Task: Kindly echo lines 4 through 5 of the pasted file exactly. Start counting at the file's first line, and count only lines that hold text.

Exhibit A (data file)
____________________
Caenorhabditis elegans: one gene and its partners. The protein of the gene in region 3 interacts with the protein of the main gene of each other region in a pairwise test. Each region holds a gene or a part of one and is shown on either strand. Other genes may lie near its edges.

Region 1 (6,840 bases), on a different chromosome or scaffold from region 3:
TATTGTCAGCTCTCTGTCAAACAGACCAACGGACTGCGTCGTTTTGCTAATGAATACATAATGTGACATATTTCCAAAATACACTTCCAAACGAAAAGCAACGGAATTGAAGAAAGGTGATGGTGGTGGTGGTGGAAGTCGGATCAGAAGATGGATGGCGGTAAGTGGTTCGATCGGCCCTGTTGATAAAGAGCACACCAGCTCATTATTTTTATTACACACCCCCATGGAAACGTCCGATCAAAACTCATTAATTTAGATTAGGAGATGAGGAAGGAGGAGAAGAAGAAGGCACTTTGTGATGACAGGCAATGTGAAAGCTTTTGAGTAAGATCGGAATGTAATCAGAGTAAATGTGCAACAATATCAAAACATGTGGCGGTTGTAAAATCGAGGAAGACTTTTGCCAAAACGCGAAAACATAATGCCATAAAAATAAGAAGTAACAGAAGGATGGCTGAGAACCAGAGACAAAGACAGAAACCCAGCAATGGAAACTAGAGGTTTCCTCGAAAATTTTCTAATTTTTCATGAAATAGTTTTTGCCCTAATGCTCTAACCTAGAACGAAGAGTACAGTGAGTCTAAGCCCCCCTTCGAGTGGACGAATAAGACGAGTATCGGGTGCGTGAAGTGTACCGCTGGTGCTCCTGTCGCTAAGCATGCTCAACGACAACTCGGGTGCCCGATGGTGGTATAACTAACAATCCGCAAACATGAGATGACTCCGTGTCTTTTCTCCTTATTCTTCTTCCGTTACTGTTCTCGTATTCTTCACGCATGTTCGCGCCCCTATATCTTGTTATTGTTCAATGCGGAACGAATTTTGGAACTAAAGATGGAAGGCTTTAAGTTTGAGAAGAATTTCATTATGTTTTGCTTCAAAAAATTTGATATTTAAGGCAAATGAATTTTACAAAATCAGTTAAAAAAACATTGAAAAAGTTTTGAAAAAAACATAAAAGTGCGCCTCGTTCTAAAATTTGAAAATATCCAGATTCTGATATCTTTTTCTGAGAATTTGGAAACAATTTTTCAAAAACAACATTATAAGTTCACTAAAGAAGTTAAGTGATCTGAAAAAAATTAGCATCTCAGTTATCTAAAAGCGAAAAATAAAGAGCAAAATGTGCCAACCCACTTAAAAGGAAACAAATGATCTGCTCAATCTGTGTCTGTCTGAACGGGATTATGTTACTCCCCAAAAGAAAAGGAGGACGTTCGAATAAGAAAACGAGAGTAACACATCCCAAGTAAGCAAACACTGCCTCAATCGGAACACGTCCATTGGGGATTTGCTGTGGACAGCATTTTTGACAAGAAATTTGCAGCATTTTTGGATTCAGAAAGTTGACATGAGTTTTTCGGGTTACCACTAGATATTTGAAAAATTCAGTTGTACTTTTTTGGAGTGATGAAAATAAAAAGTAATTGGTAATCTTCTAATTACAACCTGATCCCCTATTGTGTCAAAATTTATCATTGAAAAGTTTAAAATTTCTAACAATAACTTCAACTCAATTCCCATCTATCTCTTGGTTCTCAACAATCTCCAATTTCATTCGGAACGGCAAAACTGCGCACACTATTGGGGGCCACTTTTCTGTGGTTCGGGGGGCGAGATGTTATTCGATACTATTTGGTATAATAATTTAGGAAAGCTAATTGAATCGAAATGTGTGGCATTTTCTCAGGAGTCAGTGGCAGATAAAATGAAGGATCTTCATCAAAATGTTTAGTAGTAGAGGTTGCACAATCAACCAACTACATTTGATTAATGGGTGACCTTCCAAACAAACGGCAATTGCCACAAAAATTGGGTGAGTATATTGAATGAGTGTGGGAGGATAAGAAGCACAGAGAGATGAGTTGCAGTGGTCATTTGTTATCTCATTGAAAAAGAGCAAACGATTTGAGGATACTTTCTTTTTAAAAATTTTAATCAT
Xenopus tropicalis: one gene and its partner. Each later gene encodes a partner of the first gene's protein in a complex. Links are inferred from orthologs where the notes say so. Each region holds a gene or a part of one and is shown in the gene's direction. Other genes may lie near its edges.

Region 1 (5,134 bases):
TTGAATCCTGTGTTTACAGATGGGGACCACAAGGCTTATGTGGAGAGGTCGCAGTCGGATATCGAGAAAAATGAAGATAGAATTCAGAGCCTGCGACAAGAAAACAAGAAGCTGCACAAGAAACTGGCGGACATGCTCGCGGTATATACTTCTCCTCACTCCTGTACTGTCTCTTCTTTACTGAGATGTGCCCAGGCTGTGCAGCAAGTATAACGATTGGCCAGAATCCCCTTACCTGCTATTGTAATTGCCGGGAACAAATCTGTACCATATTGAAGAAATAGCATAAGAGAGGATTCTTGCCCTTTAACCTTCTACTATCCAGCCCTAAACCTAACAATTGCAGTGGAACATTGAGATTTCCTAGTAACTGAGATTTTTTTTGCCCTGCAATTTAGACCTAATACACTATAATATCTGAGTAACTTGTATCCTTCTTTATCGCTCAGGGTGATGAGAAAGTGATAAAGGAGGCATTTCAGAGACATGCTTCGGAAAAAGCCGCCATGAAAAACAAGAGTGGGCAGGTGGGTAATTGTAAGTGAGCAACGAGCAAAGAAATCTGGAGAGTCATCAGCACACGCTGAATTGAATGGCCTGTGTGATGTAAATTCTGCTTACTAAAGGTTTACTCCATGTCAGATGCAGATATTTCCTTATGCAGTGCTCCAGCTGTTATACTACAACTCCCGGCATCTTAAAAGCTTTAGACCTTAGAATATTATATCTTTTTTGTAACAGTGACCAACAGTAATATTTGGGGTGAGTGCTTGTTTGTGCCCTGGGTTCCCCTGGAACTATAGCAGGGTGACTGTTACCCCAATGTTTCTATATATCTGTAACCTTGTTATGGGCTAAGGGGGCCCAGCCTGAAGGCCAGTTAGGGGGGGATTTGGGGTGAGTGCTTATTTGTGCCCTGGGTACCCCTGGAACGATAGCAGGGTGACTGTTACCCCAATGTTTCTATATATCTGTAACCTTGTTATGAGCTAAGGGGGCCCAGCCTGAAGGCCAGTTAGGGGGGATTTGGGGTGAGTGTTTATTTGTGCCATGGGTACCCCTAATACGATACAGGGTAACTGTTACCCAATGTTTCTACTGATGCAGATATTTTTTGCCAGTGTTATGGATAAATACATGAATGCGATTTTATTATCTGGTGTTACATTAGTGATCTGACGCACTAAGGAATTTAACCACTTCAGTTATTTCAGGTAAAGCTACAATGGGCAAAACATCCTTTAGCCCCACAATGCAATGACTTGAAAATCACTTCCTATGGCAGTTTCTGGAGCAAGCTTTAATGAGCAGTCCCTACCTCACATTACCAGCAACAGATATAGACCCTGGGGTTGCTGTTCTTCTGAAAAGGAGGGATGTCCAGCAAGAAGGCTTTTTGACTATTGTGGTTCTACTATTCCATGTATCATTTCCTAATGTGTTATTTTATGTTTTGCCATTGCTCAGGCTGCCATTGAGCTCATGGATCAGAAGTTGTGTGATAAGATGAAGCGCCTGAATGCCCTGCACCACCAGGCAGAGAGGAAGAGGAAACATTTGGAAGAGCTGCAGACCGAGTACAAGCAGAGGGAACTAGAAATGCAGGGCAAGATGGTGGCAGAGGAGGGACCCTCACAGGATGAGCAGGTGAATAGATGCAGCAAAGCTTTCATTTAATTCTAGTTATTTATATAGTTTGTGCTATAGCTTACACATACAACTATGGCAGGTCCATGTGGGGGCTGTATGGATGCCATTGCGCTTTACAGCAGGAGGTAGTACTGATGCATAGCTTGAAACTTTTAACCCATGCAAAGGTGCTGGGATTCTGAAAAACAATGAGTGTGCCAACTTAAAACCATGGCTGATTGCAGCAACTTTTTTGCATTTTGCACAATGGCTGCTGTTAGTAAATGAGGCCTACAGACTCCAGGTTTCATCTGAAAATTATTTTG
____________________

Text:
Xenopus tropicalis: one gene and its partner. Each later gene encodes a partner of the first gene's protein in a complex. Links are inferred from orthologs where the notes say so. Each region holds a gene or a part of one and is shown in the gene's direction. Other genes may lie near its edges.

Region 1 (5,134 bases):